Your Landing Pages

    Let’s say you have some great CTAs for offers at the top, middle and bottom of the funnel. Your visitors are clicking through, and moving from your homepage or blogs to the landing pages of your gated content.


    And then they disappear.


    Adding content (and thus landing pages) is great. After all, the more landing pages a business has on its website, the more leads it generates. But landing pages aren’t a magic bullet.


    If the strategy you use to develop your landing pages – and the conversion forms on them – isn’t well thought out, it won’t matter how many landing pages you have. If one of your pages isn’t converting, it’s likely the others won’t convert either.


    If your landing pages aren’t converting, check to be sure they folllow these best practices:



    • Write a clear, actionable header
    • Explain the offer and its value concisely
    • Use numbers, bullets and bolding within the copy
    • Include a relevant image
    • Form fields relevant to the value of the offer
    • Place content above he fold
    • No menu navigation or links

    It comes down to this. Make your landing page language concise, explain the importance of the offer, make it easy to read, and make the form fields relevant. Put simply, put yourself in the shoes of your potential contact. IF they’re still in research mode, looking for exploratory information, or its their first point of contact with your site, they probably won’t be willing to give you their annual revenue, their phone number, or any other personal information.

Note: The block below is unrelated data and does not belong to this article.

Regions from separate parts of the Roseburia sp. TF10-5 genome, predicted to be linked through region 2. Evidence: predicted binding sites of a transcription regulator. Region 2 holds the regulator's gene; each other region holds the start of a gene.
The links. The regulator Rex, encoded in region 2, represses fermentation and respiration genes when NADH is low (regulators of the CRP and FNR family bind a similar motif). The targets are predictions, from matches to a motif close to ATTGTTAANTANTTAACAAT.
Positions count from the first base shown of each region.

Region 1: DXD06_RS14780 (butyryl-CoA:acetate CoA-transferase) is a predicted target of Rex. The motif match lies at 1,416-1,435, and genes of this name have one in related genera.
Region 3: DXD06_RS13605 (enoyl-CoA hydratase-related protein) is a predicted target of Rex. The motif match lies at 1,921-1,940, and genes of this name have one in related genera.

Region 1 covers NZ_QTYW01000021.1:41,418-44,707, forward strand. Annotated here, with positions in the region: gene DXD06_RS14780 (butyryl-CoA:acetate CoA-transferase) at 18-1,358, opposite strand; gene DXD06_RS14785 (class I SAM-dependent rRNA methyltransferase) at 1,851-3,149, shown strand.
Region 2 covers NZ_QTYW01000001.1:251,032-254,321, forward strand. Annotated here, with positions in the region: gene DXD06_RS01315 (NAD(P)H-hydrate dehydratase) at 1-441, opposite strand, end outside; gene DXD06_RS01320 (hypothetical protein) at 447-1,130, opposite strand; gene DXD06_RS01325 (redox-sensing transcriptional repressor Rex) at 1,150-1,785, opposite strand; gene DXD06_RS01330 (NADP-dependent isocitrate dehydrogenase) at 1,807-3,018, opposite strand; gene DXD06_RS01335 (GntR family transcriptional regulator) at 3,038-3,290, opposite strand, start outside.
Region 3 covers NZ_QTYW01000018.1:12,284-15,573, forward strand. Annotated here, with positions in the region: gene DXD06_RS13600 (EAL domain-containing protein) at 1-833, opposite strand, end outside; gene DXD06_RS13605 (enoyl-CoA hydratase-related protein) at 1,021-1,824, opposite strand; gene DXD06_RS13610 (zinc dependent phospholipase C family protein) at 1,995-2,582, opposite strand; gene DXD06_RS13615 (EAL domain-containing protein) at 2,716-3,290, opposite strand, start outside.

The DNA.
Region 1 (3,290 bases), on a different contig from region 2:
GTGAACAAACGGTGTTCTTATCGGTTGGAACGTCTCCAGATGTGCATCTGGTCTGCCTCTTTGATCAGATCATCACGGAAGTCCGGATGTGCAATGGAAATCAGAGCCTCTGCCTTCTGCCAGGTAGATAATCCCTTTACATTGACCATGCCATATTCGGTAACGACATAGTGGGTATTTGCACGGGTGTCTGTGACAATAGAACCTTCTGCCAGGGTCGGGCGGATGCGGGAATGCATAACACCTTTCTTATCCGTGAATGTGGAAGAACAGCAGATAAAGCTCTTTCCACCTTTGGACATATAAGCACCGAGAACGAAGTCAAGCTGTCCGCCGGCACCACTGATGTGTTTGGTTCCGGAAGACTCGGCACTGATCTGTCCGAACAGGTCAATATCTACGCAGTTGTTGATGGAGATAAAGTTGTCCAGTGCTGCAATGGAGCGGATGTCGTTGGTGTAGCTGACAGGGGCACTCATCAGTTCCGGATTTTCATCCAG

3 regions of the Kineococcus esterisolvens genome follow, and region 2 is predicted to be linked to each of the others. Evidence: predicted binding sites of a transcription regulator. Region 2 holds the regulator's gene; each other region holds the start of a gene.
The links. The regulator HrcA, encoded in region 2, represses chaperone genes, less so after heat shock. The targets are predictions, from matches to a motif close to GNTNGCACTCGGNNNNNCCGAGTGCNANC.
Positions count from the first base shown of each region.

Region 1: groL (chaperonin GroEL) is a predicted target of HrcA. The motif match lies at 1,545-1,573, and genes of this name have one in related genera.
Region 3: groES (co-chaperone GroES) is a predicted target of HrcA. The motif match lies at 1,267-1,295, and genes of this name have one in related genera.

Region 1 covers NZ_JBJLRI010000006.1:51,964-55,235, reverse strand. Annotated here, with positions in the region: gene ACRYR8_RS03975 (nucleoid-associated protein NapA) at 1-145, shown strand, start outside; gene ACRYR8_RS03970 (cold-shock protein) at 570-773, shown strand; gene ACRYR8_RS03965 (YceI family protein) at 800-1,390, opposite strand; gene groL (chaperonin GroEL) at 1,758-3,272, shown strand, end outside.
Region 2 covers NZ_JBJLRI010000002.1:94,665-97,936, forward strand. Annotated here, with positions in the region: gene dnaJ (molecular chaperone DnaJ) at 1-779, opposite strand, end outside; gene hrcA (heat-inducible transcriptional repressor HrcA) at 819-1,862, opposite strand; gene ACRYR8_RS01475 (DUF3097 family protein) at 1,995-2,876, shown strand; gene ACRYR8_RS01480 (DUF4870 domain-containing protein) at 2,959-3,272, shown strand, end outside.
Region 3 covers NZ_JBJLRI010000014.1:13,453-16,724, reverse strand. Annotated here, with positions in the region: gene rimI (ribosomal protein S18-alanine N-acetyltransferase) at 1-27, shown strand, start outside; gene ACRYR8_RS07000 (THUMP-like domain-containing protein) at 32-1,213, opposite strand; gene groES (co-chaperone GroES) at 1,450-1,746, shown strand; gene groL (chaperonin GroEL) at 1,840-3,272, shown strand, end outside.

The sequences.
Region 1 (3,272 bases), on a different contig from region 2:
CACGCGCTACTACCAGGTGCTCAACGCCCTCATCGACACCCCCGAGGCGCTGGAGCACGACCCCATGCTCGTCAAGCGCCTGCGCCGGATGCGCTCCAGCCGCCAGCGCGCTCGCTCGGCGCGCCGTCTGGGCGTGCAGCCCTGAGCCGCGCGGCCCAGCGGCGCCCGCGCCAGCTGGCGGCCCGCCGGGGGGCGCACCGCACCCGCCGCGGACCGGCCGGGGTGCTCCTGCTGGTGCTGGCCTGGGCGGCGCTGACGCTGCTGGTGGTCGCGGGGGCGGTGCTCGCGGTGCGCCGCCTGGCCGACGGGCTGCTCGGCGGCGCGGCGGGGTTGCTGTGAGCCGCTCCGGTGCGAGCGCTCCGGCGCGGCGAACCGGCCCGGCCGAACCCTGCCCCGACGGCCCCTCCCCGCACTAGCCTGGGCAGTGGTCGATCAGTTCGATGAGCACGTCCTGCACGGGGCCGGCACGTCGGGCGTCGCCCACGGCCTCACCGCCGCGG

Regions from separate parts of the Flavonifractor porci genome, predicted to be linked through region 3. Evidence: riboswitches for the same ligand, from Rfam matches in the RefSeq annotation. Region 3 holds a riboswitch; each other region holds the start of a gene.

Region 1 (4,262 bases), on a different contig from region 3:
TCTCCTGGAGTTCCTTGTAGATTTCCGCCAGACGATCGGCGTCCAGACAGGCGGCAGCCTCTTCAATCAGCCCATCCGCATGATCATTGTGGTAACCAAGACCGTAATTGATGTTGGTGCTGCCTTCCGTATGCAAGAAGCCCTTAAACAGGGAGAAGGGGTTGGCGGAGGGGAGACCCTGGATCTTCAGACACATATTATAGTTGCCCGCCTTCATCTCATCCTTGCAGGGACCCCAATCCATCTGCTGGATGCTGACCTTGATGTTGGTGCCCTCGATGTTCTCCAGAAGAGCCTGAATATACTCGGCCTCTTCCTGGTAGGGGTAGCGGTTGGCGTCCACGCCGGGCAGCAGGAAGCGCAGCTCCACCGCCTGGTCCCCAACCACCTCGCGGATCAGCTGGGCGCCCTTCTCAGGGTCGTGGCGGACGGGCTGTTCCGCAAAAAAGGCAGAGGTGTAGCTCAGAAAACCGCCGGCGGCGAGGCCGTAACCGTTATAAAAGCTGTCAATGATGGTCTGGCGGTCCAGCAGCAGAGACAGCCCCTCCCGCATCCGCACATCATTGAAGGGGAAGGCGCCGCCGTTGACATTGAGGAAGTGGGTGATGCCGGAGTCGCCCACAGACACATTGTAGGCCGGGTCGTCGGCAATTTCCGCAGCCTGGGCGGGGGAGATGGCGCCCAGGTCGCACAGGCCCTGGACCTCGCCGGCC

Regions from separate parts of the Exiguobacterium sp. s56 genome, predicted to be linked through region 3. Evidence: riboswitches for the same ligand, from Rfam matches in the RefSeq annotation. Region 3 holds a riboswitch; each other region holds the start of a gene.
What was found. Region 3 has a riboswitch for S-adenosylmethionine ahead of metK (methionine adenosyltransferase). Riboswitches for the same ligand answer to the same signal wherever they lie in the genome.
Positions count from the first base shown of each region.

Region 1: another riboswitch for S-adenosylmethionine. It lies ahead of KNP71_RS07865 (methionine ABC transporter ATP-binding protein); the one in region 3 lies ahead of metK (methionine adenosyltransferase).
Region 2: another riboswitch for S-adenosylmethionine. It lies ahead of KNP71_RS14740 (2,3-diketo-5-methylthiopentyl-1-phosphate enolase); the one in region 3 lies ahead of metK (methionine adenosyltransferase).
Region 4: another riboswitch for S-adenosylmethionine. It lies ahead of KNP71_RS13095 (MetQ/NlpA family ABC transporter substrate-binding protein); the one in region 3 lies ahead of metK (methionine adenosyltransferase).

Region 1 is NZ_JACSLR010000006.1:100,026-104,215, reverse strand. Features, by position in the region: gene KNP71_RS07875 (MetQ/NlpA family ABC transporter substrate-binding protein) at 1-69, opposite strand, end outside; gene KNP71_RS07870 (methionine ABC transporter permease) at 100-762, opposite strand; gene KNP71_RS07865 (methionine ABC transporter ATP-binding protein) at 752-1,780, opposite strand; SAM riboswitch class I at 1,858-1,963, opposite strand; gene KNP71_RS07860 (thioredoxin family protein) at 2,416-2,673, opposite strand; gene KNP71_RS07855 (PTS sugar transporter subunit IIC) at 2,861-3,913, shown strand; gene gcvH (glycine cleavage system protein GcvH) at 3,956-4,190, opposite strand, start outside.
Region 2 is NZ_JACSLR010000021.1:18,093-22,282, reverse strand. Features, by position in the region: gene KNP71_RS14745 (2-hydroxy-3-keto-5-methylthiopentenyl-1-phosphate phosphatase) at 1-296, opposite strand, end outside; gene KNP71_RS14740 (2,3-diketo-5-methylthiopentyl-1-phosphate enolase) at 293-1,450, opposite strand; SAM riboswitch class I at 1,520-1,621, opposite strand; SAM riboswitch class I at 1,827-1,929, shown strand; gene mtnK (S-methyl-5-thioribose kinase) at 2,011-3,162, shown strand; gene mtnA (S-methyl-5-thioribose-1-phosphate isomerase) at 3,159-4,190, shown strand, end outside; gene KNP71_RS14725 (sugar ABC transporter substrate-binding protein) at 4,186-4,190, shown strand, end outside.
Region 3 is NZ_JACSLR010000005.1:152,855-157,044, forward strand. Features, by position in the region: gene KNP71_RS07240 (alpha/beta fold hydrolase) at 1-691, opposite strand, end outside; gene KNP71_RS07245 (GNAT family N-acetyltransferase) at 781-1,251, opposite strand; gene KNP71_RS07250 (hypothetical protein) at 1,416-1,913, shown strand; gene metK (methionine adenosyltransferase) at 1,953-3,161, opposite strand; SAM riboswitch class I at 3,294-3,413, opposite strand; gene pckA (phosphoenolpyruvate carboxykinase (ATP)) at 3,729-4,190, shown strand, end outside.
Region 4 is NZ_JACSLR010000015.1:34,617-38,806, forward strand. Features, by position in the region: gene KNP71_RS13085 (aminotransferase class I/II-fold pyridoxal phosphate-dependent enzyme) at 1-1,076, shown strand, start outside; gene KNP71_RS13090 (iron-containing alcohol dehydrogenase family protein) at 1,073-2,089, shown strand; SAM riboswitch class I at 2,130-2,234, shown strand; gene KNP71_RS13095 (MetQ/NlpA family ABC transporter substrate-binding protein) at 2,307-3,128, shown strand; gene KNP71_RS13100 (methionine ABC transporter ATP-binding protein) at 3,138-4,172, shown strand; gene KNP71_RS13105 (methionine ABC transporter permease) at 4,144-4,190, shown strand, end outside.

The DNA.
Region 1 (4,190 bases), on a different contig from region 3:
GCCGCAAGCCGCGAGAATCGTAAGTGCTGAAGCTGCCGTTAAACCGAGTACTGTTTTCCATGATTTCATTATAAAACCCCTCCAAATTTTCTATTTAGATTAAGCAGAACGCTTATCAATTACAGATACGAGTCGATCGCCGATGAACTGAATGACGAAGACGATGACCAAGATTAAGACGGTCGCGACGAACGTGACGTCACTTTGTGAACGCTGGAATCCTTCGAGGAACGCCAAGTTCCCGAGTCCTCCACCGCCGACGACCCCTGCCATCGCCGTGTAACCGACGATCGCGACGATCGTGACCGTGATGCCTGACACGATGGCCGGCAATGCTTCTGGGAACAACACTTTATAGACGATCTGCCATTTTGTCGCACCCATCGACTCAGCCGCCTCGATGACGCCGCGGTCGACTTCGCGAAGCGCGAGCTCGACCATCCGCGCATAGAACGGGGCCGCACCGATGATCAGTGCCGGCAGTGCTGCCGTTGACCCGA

You’re building a relationship with these people, take it slow.


    In Conclusion

    Give these tests a try. Understanding where your visitors are abandoning your site will be key to alleviating the problem. By updating your CTA’s, offers, and/or landing pages – depending where the initial issues were – you should start to see contact conversions in no time. And remember, once you find out what works – apply the lessons learned and continue to test.